So at the end of the day, they had their initial bids, and all of this is available on the Department of Administrative Services website. It’s all public and transparent. You can see the initial bids. You can see the contract. It’s all there in black and white and has been there since we signed the contract, which was in the summer of 2019.

Speaker 2: (22:58)
So both ES&S and Dominion lowered their prices a lot, so we did a good job protecting the taxpayers on that front. But Dominion still came out ahead. So Dominion, following our procurement law, was the one that was chosen. And if you remember at the time, there was a lot of … Some of these same people who are complaining now are complaining that, oh, if the bid is being rigged for ES&S because there are people who Kemp to do who used to do that, even though Kemp’s office had zero to do with this. None. Zero. Nada. Zilch.

Speaker 2: (23:25)
So we chose Dominion. We executed the contract, and we started doing something that nobody said we could do. We got all the equipment out from the initial order by Valentine’s Day of 2020. That was our first big lift that we did. So we got those out the door, and the Dominion system … Anything with a computer as has vulnerabilities. The ridiculous things claimed in some of these lawsuits are just that, they’re insanity. Fever dream. Made up. Internet cabal. However many words I can do to say how crazy some of these things are. Nothing was shipped in overseas. No votes were switched. We did a hand audit that proved no votes were switched. That in and of itself should have been enough to make people understand that.

Speaker 2: (24:08)
So the idea that there was a machine flipping votes didn’t happen. So once that’s out of the way, then they shift gears on some of these things to talk about the system itself. But there’s no proof of Dominion’s system having any flaws like that.

Speaker 2: (24:22)
The situation in Texas that some people have related back to this was they literally had a light they wanted to plug in to an open USB port so a voter could press a button to ask for help. And they said, “Well, that’s an open USB port. That’s a security risk.” We don’t have that issue in ours because we don’t have that. All of our stuff is sealed, and taped in, and not accessible on those fronts.

Speaker 2: (24:45)
I said the other day it’s like playing a game of whack-a-mole. Every time we knocked down one, there’s a new, crazier one. So we are, we are doing our best to be transparent and answer all these charges because there are people out there who people respect and are believing some of these things, and it’s difficult and it’s frustrating. And I’m sure you all can see that from my own tone of voice on this. But, Doug, does that kind of get you to the answer?

Doug: (25:06)
Do you have a good answer to the question?

Speaker 2: (25:09)
You said Dominion security, which I went right into.

Doug: (25:11)
[inaudible 00:25:11] You said that all computers systems have particular … They have vulnerabilities. Does it raise questions about whether state’s [inaudible 00:25:22]?

Speaker 2: (25:24)
No. You can mitigate all these things. It’s always going to be that way, because let’s say we go to the Luddite version and you do hand marked, hand paper, hand counting. We wouldn’t still be counting. It’s in the same thing. We were a nation of 300 million people. You have to have systems in place, and actually the systems are like extra guard rails and extra checks to make sure that everything is being done properly. Imagine going to your bank and saying, “I only want to do things with checks and cash now.” You couldn’t do it. We don’t live in that kind of society.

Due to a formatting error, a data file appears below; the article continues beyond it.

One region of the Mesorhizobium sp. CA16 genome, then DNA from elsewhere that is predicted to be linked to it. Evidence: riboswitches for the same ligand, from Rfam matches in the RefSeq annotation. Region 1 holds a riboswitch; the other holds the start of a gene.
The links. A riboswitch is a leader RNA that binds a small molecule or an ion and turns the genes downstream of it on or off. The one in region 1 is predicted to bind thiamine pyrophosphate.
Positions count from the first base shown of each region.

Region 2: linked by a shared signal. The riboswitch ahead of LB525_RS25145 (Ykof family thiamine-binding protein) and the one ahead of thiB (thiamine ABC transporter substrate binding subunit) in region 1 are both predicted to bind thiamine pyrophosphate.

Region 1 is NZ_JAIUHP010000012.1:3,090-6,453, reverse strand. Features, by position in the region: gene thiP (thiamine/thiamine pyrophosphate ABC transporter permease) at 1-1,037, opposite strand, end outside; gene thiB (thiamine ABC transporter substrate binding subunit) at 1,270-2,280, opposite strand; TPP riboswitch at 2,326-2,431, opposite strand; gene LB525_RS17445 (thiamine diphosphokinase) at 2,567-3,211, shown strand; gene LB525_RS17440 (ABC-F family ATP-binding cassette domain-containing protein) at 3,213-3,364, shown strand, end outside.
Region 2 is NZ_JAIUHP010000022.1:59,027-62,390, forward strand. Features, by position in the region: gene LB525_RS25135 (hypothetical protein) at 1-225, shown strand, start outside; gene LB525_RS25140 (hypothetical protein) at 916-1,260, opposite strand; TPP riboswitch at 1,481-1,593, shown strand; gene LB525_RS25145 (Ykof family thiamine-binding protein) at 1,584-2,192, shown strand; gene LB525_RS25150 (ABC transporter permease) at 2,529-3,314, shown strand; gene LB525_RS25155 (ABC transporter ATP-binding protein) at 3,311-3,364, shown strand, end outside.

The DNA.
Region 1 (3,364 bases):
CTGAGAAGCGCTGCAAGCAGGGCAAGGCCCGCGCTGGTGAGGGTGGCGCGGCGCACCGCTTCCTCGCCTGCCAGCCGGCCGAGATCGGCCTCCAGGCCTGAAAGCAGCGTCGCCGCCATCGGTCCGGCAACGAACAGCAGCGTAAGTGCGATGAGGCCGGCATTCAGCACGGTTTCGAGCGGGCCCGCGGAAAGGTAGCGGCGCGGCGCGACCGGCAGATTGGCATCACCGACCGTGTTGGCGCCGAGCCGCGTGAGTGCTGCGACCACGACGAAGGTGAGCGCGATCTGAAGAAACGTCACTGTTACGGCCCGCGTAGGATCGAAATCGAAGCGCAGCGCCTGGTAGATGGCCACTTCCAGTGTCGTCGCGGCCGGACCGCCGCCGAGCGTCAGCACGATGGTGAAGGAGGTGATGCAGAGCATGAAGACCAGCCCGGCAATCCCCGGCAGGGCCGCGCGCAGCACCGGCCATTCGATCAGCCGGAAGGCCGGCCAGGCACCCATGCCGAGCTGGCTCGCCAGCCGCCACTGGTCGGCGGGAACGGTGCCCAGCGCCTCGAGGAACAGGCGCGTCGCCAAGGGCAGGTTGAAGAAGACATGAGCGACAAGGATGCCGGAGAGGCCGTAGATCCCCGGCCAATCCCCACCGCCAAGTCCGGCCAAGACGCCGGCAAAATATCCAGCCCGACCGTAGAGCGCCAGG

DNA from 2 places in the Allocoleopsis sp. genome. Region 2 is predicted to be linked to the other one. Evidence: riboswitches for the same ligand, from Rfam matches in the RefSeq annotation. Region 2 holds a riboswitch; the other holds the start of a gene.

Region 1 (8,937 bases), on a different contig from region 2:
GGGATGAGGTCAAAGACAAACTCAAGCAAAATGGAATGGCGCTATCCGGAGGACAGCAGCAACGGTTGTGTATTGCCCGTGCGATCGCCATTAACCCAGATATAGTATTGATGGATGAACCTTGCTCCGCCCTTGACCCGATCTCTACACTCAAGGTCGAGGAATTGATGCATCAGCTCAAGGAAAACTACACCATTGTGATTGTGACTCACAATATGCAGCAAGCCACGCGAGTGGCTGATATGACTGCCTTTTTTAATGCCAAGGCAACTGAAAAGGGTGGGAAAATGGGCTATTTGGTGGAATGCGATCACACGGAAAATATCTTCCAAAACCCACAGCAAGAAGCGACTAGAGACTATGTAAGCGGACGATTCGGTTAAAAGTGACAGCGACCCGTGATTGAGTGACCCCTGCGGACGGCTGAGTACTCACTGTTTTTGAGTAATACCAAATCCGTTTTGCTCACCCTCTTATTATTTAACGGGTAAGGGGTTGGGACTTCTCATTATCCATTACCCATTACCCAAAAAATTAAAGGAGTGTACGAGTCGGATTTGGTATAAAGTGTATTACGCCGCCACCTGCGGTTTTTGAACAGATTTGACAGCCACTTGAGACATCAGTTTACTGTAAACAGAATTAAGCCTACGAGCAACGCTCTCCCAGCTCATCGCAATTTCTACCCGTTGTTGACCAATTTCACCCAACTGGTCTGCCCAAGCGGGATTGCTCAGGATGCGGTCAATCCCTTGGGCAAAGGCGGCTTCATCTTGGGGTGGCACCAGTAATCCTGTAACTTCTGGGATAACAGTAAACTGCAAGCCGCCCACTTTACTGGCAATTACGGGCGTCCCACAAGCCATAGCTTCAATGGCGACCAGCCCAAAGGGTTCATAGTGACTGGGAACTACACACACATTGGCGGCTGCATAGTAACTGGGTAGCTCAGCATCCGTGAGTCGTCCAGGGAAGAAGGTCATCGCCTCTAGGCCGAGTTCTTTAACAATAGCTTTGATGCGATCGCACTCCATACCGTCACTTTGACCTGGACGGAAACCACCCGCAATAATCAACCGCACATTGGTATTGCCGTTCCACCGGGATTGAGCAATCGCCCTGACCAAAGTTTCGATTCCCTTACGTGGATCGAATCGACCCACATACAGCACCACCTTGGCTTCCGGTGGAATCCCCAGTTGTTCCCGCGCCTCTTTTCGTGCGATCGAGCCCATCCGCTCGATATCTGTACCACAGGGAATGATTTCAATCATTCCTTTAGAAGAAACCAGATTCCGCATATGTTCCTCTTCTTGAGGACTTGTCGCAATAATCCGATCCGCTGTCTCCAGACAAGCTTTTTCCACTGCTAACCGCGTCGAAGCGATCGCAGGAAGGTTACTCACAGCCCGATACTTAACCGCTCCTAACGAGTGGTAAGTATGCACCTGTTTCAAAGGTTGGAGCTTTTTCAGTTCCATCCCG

Speaker 2: (25:56)
And there’s nobody showing any actual real vulnerabilities that have ever been exploited. And I’ll quote Chris Krebs and say this is the most secure election in the history of United States. And I can guarantee you, this is the most secure election in the history of the state of Georgia.

Speaker 2: (26:08)
Are there going to be bad actors? Are there going to be mistakes? Are there going to be people who try to exploit issues sometimes? Absolutely. That’s why we investigate double voters. That’s why we investigate potentially dead voters. That’s why we investigate people trying to illegally register things, but nearly every single one of those has zero to do with a system and a hundred percent to do with individuals trying to game the system. And it always comes down to that.

Speaker 2: (26:31)
What else? Yeah.

Speaker 10: (26:33)
[inaudible 00:26:33] moved to Georgia temporarily that-

Speaker 2: (26:51)
No, we didn’t say move to Georgia, again. What I said was there are people outside of Georgia they were trying to register and/ or people who are in here who are temporary residents who they’re trying to say, “Hey, we, you can vote this way and then flip back.” And that’s where you get to the intent of you’re really trying to game the system at that point. So we’re not saying they’re trying to encourage people to vote here.

Speaker 2: (27:09)
There was a lot of Twitter activity and we’ve seen some internet other that moved to Georgia and votes. We do know that exists, too, and we’re trying to track that down as well. But these four specific ones have more to do with trying to register people illegally directly. Right.

Speaker 2: (27:24)
I didn’t. The Secretary did.

Speaker 12: (27:25)
[inaudible 00:27:25] specific allegations are?

Speaker 2: (27:29)
In that specific one, they sent voter registration forms to individuals in New York City. And obviously not living here.

Speaker 2: (27:37)
What else? Anybody? All right. Well, thanks guys. Holler at you later. Glad to be back.